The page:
Virtually broke, the 31-year-old lawmaker began campaigning to be House speaker in 2003 and created a political committee — Floridians for Conservative Leadership — to help elect other Republican candidates and curry their support.

With his wife serving as treasurer, Rubio did not wait for the state to authorize the committee before accepting campaign donations.

The committee listed its address as Rubio’s home, a modest place he and his wife bought in West Miami in 2002, but reported spending nearly $85,000 in office and operating costs and $65,000 for administrative costs.

Over 18 months, nearly $90,000 went for political consultants, $51,000 went for credit card payments and $4,000 went to other candidates. That’s less than the $5,700 that went to his wife, Jeanette, much of it for “gas and meals.” (Mrs. Rubio does not work and the couple file joint tax returns.)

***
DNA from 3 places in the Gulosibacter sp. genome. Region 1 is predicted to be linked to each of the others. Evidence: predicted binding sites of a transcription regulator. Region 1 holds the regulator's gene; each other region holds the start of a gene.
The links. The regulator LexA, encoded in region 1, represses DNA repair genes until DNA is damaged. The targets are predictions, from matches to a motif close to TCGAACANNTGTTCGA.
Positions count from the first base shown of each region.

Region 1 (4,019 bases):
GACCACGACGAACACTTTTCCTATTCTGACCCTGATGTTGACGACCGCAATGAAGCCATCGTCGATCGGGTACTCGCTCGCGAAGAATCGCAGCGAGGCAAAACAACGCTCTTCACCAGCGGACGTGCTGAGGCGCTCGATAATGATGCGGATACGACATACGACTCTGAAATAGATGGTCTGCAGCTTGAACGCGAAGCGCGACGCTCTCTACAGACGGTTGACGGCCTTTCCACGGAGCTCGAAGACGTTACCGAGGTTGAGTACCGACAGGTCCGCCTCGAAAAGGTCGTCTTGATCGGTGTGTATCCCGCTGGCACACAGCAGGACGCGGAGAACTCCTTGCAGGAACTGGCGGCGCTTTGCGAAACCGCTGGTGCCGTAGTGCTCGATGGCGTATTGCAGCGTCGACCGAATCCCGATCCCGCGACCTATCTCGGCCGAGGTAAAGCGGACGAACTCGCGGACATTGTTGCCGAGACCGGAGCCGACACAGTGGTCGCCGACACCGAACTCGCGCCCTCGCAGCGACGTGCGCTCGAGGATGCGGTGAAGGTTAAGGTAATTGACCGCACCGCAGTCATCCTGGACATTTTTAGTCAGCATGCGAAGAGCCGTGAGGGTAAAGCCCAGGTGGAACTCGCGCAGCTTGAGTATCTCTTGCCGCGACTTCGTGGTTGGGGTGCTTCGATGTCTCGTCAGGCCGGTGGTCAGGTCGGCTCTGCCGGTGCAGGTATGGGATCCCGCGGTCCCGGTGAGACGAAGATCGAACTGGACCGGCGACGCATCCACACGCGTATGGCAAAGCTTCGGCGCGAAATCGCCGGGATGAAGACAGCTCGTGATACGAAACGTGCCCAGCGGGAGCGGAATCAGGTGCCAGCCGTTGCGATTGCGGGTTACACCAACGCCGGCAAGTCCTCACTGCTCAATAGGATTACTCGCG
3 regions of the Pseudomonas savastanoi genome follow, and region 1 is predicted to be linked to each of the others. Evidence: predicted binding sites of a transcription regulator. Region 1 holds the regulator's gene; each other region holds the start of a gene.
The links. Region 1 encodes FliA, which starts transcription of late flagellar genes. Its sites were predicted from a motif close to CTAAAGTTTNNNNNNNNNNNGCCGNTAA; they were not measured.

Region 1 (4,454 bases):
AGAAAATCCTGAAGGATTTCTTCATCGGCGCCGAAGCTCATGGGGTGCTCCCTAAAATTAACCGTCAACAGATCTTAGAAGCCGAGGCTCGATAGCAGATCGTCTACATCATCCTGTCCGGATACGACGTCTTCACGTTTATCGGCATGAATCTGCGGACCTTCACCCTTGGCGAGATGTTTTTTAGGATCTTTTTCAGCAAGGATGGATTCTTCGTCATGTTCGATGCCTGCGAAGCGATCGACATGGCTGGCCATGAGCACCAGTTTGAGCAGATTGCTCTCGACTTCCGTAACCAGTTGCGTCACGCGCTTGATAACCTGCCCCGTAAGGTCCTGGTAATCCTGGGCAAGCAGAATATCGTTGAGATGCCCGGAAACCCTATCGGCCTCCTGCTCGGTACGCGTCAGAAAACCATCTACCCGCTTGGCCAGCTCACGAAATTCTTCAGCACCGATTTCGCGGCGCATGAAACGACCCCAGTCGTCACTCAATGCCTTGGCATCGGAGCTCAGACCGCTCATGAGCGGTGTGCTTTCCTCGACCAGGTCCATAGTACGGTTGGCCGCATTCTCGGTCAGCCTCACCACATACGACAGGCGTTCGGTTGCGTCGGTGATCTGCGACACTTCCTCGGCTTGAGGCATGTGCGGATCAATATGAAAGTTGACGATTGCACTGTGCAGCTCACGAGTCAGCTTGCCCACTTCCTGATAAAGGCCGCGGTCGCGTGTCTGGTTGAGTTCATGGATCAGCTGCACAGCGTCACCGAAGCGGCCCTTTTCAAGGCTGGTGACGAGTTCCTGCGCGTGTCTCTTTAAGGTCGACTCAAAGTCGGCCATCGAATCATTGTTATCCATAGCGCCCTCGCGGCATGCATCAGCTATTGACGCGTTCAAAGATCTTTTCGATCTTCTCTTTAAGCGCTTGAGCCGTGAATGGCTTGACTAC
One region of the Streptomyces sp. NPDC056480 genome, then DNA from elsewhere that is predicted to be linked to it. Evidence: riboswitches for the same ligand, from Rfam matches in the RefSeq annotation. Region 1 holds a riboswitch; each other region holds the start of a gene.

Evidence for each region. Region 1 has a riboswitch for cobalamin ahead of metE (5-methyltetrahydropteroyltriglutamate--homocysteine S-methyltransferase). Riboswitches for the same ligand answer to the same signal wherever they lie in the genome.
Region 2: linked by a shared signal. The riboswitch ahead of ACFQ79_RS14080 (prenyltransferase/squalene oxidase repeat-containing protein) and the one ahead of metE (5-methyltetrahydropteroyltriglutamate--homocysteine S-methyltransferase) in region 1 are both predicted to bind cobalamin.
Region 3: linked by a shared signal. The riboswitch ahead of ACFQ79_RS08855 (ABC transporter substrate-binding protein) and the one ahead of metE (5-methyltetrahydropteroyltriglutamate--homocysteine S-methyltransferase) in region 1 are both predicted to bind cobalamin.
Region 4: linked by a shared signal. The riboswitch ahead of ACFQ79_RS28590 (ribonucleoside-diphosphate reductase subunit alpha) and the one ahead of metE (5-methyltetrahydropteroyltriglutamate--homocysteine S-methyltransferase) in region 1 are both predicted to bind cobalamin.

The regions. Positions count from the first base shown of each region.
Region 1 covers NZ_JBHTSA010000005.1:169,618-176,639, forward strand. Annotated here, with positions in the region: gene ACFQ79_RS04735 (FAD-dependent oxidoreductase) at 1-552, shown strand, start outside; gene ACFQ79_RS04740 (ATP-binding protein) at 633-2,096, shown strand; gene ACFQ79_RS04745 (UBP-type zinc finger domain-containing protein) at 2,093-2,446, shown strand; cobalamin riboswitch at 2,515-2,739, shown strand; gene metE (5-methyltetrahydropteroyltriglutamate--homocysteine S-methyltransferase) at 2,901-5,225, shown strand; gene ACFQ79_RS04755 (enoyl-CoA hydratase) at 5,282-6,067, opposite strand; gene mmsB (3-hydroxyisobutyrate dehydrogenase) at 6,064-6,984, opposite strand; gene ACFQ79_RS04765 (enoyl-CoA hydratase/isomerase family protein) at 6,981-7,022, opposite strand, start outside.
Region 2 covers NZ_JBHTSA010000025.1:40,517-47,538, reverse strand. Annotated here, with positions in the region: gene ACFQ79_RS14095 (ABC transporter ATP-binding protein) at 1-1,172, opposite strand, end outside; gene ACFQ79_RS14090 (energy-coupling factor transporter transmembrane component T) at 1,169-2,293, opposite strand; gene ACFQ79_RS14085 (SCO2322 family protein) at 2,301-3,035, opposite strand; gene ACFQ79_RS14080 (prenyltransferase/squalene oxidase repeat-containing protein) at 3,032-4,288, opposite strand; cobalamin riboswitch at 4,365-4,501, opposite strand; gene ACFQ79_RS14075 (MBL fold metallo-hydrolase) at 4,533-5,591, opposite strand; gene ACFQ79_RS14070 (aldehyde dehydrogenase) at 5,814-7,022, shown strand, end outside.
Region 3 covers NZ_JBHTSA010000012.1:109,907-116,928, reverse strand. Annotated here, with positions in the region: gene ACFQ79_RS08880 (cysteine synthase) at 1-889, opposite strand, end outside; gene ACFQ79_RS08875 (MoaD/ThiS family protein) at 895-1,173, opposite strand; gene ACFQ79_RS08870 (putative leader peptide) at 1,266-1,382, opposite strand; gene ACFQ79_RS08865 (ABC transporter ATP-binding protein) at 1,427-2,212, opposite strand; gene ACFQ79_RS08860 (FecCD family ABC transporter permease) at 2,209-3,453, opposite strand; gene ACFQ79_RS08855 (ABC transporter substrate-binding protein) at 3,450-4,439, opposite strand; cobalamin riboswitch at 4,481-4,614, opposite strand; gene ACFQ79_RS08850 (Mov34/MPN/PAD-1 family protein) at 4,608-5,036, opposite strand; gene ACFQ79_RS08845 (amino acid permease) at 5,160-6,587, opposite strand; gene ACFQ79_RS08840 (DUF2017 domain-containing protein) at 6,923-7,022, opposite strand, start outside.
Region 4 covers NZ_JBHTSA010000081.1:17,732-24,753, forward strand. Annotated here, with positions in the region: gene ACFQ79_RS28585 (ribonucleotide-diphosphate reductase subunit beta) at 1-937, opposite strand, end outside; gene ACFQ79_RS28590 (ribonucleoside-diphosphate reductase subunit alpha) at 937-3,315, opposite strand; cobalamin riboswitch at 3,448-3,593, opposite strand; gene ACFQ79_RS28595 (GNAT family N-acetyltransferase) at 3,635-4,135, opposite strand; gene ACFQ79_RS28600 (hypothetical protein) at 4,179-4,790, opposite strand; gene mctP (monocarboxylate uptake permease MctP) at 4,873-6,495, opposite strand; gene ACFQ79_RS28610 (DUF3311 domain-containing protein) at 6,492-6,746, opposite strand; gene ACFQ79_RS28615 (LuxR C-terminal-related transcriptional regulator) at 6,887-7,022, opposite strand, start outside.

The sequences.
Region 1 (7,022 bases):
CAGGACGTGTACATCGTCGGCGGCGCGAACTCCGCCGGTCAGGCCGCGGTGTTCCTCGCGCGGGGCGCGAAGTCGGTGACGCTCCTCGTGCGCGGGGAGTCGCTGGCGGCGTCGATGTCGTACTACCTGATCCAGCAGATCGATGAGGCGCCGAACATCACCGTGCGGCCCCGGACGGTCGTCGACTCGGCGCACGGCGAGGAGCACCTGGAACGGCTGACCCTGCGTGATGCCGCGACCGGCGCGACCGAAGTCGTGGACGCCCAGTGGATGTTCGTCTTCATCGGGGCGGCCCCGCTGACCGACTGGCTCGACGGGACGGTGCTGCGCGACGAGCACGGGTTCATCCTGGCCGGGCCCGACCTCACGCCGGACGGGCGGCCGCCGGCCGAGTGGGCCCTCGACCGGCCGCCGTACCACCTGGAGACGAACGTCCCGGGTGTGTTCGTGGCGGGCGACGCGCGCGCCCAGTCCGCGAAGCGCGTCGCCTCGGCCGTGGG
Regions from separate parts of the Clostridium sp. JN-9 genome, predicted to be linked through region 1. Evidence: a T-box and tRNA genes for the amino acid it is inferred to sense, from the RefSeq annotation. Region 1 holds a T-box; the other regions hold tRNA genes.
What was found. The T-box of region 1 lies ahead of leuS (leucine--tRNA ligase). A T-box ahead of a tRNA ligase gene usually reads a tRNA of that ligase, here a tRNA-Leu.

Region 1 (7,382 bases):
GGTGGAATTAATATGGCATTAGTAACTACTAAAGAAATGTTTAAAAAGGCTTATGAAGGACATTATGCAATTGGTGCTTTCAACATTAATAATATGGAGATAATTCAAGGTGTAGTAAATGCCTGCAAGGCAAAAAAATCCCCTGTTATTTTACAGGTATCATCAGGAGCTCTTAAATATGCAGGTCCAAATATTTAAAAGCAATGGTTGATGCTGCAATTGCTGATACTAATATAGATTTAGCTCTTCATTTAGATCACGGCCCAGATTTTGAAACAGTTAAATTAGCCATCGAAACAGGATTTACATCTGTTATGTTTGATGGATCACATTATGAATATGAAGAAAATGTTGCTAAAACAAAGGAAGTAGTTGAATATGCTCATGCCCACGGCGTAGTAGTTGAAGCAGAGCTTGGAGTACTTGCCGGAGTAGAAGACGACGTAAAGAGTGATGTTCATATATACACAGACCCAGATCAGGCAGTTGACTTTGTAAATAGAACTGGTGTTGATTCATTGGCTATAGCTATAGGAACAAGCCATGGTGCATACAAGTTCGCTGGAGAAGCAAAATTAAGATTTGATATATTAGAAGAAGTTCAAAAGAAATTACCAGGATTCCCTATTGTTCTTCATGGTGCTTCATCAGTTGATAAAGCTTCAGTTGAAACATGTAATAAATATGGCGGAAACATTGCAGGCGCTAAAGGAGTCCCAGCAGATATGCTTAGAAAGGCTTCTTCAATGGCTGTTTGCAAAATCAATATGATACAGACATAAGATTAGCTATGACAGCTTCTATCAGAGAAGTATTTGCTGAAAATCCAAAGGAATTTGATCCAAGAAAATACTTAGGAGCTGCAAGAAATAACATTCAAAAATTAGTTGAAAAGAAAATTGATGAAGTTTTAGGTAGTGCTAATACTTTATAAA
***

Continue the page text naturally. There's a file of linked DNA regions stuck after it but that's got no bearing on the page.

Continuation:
Virtually broke, the 31-year-old lawmaker began campaigning to be House speaker in 2003 and created a political committee — Floridians for Conservative Leadership — to help elect other Republican candidates and curry their support.

With his wife serving as treasurer, Rubio did not wait for the state to authorize the committee before accepting campaign donations.

The committee listed its address as Rubio’s home, a modest place he and his wife bought in West Miami in 2002, but reported spending nearly $85,000 in office and operating costs and $65,000 for administrative costs.